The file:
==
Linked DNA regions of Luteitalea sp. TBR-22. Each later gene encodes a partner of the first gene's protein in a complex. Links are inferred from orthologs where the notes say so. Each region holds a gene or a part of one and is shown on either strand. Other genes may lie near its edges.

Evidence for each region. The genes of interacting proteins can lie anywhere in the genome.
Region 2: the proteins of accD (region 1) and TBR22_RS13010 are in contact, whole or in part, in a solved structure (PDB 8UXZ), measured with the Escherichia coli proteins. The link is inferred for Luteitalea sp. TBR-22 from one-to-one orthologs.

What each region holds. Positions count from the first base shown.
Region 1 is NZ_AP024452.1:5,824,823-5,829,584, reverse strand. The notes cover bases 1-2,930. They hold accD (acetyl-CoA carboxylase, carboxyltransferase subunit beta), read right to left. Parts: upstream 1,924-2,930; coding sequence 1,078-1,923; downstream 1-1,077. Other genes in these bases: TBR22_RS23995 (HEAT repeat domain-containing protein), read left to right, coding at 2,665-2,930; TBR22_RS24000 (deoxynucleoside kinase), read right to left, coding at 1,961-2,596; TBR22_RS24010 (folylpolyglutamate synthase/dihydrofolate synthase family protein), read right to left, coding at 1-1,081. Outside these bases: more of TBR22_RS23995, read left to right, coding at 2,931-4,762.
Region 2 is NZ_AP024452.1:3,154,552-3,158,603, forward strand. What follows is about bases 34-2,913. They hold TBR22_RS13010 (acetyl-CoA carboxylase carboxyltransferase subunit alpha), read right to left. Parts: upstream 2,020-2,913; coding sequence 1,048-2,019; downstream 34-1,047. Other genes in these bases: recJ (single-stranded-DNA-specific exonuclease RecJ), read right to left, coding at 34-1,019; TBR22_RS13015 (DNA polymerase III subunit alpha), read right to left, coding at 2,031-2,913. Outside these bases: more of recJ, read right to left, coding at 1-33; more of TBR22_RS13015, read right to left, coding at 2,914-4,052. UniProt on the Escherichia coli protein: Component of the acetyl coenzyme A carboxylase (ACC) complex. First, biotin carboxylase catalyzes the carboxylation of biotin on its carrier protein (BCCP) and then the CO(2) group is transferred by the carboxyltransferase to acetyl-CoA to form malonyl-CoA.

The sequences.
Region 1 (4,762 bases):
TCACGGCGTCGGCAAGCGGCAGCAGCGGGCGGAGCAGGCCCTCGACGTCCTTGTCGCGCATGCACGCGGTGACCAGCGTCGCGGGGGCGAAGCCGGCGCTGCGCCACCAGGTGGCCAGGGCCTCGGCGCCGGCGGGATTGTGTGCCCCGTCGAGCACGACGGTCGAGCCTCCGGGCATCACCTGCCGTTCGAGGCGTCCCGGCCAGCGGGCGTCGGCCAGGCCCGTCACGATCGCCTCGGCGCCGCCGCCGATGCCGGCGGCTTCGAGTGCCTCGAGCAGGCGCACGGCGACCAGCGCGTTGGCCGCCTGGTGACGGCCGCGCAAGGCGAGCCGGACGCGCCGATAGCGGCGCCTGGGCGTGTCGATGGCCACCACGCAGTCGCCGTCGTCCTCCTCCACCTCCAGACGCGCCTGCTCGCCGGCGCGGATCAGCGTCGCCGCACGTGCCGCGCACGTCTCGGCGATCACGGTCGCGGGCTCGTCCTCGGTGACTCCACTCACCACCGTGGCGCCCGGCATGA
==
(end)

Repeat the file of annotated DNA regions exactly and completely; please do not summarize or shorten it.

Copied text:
Linked DNA regions of Luteitalea sp. TBR-22. Each later gene encodes a partner of the first gene's protein in a complex. Links are inferred from orthologs where the notes say so. Each region holds a gene or a part of one and is shown on either strand. Other genes may lie near its edges.

Evidence for each region. The genes of interacting proteins can lie anywhere in the genome.
Region 2: the proteins of accD (region 1) and TBR22_RS13010 are in contact, whole or in part, in a solved structure (PDB 8UXZ), measured with the Escherichia coli proteins. The link is inferred for Luteitalea sp. TBR-22 from one-to-one orthologs.

What each region holds. Positions count from the first base shown.
Region 1 is NZ_AP024452.1:5,824,823-5,829,584, reverse strand. The notes cover bases 1-2,930. They hold accD (acetyl-CoA carboxylase, carboxyltransferase subunit beta), read right to left. Parts: upstream 1,924-2,930; coding sequence 1,078-1,923; downstream 1-1,077. Other genes in these bases: TBR22_RS23995 (HEAT repeat domain-containing protein), read left to right, coding at 2,665-2,930; TBR22_RS24000 (deoxynucleoside kinase), read right to left, coding at 1,961-2,596; TBR22_RS24010 (folylpolyglutamate synthase/dihydrofolate synthase family protein), read right to left, coding at 1-1,081. Outside these bases: more of TBR22_RS23995, read left to right, coding at 2,931-4,762.
Region 2 is NZ_AP024452.1:3,154,552-3,158,603, forward strand. What follows is about bases 34-2,913. They hold TBR22_RS13010 (acetyl-CoA carboxylase carboxyltransferase subunit alpha), read right to left. Parts: upstream 2,020-2,913; coding sequence 1,048-2,019; downstream 34-1,047. Other genes in these bases: recJ (single-stranded-DNA-specific exonuclease RecJ), read right to left, coding at 34-1,019; TBR22_RS13015 (DNA polymerase III subunit alpha), read right to left, coding at 2,031-2,913. Outside these bases: more of recJ, read right to left, coding at 1-33; more of TBR22_RS13015, read right to left, coding at 2,914-4,052. UniProt on the Escherichia coli protein: Component of the acetyl coenzyme A carboxylase (ACC) complex. First, biotin carboxylase catalyzes the carboxylation of biotin on its carrier protein (BCCP) and then the CO(2) group is transferred by the carboxyltransferase to acetyl-CoA to form malonyl-CoA.

The sequences.
Region 1 (4,762 bases):
TCACGGCGTCGGCAAGCGGCAGCAGCGGGCGGAGCAGGCCCTCGACGTCCTTGTCGCGCATGCACGCGGTGACCAGCGTCGCGGGGGCGAAGCCGGCGCTGCGCCACCAGGTGGCCAGGGCCTCGGCGCCGGCGGGATTGTGTGCCCCGTCGAGCACGACGGTCGAGCCTCCGGGCATCACCTGCCGTTCGAGGCGTCCCGGCCAGCGGGCGTCGGCCAGGCCCGTCACGATCGCCTCGGCGCCGCCGCCGATGCCGGCGGCTTCGAGTGCCTCGAGCAGGCGCACGGCGACCAGCGCGTTGGCCGCCTGGTGACGGCCGCGCAAGGCGAGCCGGACGCGCCGATAGCGGCGCCTGGGCGTGTCGATGGCCACCACGCAGTCGCCGTCGTCCTCCTCCACCTCCAGACGCGCCTGCTCGCCGGCGCGGATCAGCGTCGCCGCACGTGCCGCGCACGTCTCGGCGATCACGGTCGCGGGCTCGTCCTCGGTGACTCCACTCACCACCGTGGCGCCCGGCATGA